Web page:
When sold, the Chinese label would need to be at least the same size as the international label, and clearly displayed on the packaging alongside.
There are a number of documents to be submitted to the port of import. Which documents are required?
The documents to be submitted include:
- Certificate of Origin
- Certificate of Bottling
- Certificate of Analysis
- Health Certificate
- Certificate of Insurance
- Packing List
- Commercial Invoice
- Export Certificate
- Product Ingredients List
- Product Sales Approval Document
- Customs declaration by value
- Freight insurance document
What are your top tips for anyone looking to start importing into China?
My biggest tips would be:
- Make sure pre-approval has been completed before any product is shipped;
- If you are importing alcohol for the first time, consider importing a small quantity first before your major shipment to ensure familiarity with the procedure and successful import;
- If your supplier has their own way labelling, ask them to label it as a part of their production process with the approved label;
- Look for similar products and compare your label with existing translations to understand what is permitted - sometimes, Latin translations are allowed as well;
- Consider using air freight for frozen items - your shipments won’t be kept in the right conditions when they’re being held in customs
Other than that, there are a few more things to keep in mind:
- You won’t be able to ship unless you have a sanitary certificate, and that will only arrive 3-4 weeks after stuff has arrived in your warehouse;
- Even with a sanitary certificate, you will may get random warehouse inspections though your WFOE is more likely to get inspected;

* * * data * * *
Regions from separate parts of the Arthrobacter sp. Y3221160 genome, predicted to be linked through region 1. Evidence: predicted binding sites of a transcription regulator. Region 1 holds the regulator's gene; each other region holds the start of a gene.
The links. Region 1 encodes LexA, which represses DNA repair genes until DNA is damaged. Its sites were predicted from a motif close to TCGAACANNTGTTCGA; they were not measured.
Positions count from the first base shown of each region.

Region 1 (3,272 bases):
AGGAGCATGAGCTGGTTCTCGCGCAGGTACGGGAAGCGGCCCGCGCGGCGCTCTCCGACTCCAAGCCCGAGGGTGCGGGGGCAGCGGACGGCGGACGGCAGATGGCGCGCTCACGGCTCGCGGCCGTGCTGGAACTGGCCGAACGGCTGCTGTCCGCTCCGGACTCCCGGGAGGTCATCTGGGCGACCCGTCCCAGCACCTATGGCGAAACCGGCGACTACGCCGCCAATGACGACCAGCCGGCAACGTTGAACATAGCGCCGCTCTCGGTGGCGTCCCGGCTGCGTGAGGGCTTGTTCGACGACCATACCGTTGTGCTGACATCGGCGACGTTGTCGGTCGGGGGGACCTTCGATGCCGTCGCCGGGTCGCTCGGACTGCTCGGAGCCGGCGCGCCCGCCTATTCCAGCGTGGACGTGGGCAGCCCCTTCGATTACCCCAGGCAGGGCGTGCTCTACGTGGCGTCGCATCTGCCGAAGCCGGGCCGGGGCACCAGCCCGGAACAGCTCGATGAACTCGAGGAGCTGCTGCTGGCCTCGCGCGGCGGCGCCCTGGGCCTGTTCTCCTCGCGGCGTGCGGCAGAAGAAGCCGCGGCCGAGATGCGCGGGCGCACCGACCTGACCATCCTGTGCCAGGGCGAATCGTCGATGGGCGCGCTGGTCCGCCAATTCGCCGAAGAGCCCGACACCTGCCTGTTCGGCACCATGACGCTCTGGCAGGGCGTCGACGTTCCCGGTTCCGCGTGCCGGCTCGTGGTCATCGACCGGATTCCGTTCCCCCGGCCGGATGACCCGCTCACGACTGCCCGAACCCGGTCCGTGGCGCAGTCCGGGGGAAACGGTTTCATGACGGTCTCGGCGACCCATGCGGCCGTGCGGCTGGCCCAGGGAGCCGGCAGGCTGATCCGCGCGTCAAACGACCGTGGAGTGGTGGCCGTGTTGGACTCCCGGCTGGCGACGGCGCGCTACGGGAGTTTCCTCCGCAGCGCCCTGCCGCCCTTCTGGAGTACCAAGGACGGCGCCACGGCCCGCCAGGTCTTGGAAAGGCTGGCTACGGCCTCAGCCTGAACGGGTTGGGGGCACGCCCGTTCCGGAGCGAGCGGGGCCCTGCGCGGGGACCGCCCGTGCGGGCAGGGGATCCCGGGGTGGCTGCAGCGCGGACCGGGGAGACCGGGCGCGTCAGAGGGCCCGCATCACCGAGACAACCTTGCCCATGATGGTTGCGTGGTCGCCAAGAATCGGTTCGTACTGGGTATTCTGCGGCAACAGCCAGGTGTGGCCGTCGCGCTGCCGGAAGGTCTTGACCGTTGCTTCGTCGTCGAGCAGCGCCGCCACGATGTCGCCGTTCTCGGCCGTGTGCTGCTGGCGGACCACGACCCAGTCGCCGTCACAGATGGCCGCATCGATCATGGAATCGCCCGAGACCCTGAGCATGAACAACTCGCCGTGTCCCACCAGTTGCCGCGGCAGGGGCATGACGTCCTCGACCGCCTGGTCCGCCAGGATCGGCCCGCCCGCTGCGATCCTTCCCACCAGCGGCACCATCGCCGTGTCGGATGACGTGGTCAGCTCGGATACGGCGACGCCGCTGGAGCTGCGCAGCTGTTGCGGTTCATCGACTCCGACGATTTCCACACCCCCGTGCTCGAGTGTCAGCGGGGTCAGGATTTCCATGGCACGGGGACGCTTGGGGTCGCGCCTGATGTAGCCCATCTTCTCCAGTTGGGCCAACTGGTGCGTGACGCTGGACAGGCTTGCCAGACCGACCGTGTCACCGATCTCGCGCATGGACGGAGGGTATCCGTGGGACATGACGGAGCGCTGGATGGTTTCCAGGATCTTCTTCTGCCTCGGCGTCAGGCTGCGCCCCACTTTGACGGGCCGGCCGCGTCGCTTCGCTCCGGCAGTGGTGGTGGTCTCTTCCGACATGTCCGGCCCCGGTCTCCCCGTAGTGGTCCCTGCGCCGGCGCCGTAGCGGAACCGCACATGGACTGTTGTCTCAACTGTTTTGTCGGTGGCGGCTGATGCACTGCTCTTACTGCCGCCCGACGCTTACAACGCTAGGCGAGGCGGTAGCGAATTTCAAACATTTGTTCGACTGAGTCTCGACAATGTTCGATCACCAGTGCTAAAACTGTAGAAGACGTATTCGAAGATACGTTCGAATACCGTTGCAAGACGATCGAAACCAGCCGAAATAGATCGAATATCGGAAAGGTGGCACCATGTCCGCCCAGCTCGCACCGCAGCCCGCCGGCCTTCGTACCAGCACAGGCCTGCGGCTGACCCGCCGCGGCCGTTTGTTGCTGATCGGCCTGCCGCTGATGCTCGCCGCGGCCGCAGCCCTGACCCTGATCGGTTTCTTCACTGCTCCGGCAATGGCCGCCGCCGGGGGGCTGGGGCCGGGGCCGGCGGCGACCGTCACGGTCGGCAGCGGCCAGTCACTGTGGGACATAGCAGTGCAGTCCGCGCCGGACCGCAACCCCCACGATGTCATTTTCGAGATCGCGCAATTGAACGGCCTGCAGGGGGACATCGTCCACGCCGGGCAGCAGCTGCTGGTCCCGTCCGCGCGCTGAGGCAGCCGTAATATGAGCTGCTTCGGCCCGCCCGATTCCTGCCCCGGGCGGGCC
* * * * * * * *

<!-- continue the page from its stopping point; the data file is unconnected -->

- Herbs and botanicals can be tricky, as one ingredient can spoil the other, but something like gin is okay due to the ingredients being pre-distilled.
Are there any taxation issues people would need to be aware of when importing alcoholic beverages into China?
China alcohol import tax is relatively straightforward, but is dependent on the type of alcohol being imported. The three different taxes totals to about 30% - the Standard VAT at 13%, Excise Tax at 10% and Custom Duty for the alcohol imported. The taxation amount is determined by the value of the import and that’s cross-referenced with the invoice and packing list.
What’s in the future for foreign alcohol consumption in China?
We expect to see a growth in the foreign alcohol market, especially for spirits, in China in the upcoming years. The industry is expected to grow to approximately USD450bn in 2021 from USD205bn in 2016, with tequila and mezcal leading the pack with an expected growth rate of 21.6% over the years. Alcohol suppliers and distributors will be able to take advantage of the growth opportunity in the upcoming years.
As demand for alcohol and the thirst for international brands continues to grow among Chinese drinkers, there’s no better time than now to enter China’s alcoholic beverage market. If you’re interested in importing alcohol into China but have yet to set up a corporate entity in the country, it’s worth considering whether you need to establish a Wholly Foreign-Owned Enterprise (WFOE) (we’ve created a checklist for you to follow if you need to learn more about the process).
Though it may seem overwhelming at first, with the right resources and information, it is possible to follow in Drinks99’s footsteps and pave your own path to success.